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> Personally, I'd rather car insurance were tailored as individually as possible.

Aren't you then saying that ultimately you would prefer if insurance didn't exist?

I mean, that would asymptotically approach a prediction of your personal future losses, and thus your premiums would asymptotically approach your future losses, and thus what's the point of giving your money to an insurance company only to get it back later?

But why wait for insurance to not exist, really? For most things, you can actually get exactly and ideally, without any approximation, what you wish for: Just don't buy insurance, and you will only pay for exactly your individual risk--there is no way to tailor your insurance more individually than that, is there?




I don’t think you can predict risk well enough for that to come true. No matter the predictive power, real life still carries probabilistic nature. We can assign 0.0001 probability to somebody’s house burning down, but in real life it either will, or will not.

They can then choose to skip insurance, and carry a very small risk of loosing a lot of money. Or buy insurance, and carry a very high probability of wasting much smaller amount of money.


> I don’t think you can predict risk well enough for that to come true.

Which doesn't change that that is the ideal goal that GP is suggesting, right?

> No matter the predictive power, real life still carries probabilistic nature. We can assign 0.0001 probability to somebody’s house burning down, but in real life it either will, or will not.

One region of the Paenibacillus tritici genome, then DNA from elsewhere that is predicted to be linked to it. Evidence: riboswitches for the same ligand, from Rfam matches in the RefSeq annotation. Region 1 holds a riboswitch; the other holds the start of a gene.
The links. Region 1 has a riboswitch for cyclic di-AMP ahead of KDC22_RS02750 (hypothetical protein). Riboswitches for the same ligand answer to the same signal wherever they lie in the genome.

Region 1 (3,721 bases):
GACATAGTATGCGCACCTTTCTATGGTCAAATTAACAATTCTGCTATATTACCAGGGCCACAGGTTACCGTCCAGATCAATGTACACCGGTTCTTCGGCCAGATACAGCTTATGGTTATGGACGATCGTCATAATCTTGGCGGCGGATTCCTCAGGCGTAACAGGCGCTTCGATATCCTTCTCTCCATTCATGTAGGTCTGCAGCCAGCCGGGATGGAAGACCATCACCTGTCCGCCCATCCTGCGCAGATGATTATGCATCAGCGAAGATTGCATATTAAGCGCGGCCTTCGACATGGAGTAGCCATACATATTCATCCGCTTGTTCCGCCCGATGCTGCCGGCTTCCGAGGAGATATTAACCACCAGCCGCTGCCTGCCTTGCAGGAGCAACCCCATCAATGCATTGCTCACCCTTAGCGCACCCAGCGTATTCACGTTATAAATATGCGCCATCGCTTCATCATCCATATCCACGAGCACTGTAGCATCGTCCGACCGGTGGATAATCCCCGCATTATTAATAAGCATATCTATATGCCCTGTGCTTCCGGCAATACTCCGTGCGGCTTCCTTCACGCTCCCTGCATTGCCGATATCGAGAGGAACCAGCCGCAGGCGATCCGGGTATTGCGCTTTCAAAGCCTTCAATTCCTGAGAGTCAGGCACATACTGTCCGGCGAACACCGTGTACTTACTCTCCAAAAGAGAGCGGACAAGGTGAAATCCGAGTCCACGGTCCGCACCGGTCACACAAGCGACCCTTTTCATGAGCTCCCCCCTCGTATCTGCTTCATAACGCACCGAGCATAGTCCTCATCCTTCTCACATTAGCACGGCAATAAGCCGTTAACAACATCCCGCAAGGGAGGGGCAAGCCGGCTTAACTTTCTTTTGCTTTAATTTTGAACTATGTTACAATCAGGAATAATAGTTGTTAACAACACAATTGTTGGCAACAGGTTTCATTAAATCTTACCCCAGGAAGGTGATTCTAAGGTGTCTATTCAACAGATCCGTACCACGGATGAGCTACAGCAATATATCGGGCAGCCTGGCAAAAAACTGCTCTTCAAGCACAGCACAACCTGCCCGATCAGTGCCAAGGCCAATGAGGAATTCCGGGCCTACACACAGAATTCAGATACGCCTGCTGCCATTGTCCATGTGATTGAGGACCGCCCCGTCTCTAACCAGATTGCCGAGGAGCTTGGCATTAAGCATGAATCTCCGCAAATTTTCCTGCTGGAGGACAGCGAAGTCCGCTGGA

The question was not whether the goal is reachable. The question was whether the goal is actually a good idea. And in order to evaluate that, you have to consider the consequences of the hypothetical case that it is reachable.

> They can then choose to skip insurance, and carry a very small risk of loosing a lot of money. Or buy insurance, and carry a very high probability of wasting much smaller amount of money.

What do probabilities matter to the outcome here? If a hypothetical insurance company managed to achieve the ideal goal with regards to fire insurance, in that they made the insurance as individual as (logically) possible, that would by definition mean that they would charge a premium only from exactly those people whose houses would in fact burn down lateron, and then pay them back when it does indeed burn down. Not insuring yourself gets you exactly the same end result that you would get in that hypothetical world: If your house does not burn down, you don't pay anything and you don't get anything back, and if your house does burn down, you pay/save massive insurance premiums that you later get paid back/have in your savings account. Or rather, you don't, in the latter case, because you can't afford it. So, if you think that that is a goal to strive for, why not realize it for yourself now?


> The question was not whether the goal is reachable. The question was whether the goal is actually a good idea. And in order to evaluate that, you have to consider the consequences of the hypothetical case that it is reachable.

So: yes, it would be ideal if we could predict all traffic collisions and all home fires. And indeed if that were true, insurance wouldn't exist. But that's not a very enlightening scenario.

> If a hypothetical insurance company managed to achieve the ideal goal with regards to fire insurance, in that they made the insurance as individual as (logically) possible, that would by definition mean that they would charge a premium only from exactly those people whose houses would in fact burn down lateron, and then pay them back when it does indeed burn down. Not insuring yourself gets you exactly the same end result that you would get in that hypothetical world: If your house does not burn down, you don't pay anything and you don't get anything back, and if your house does burn down, you pay/save massive insurance premiums that you later get paid back/have in your savings account.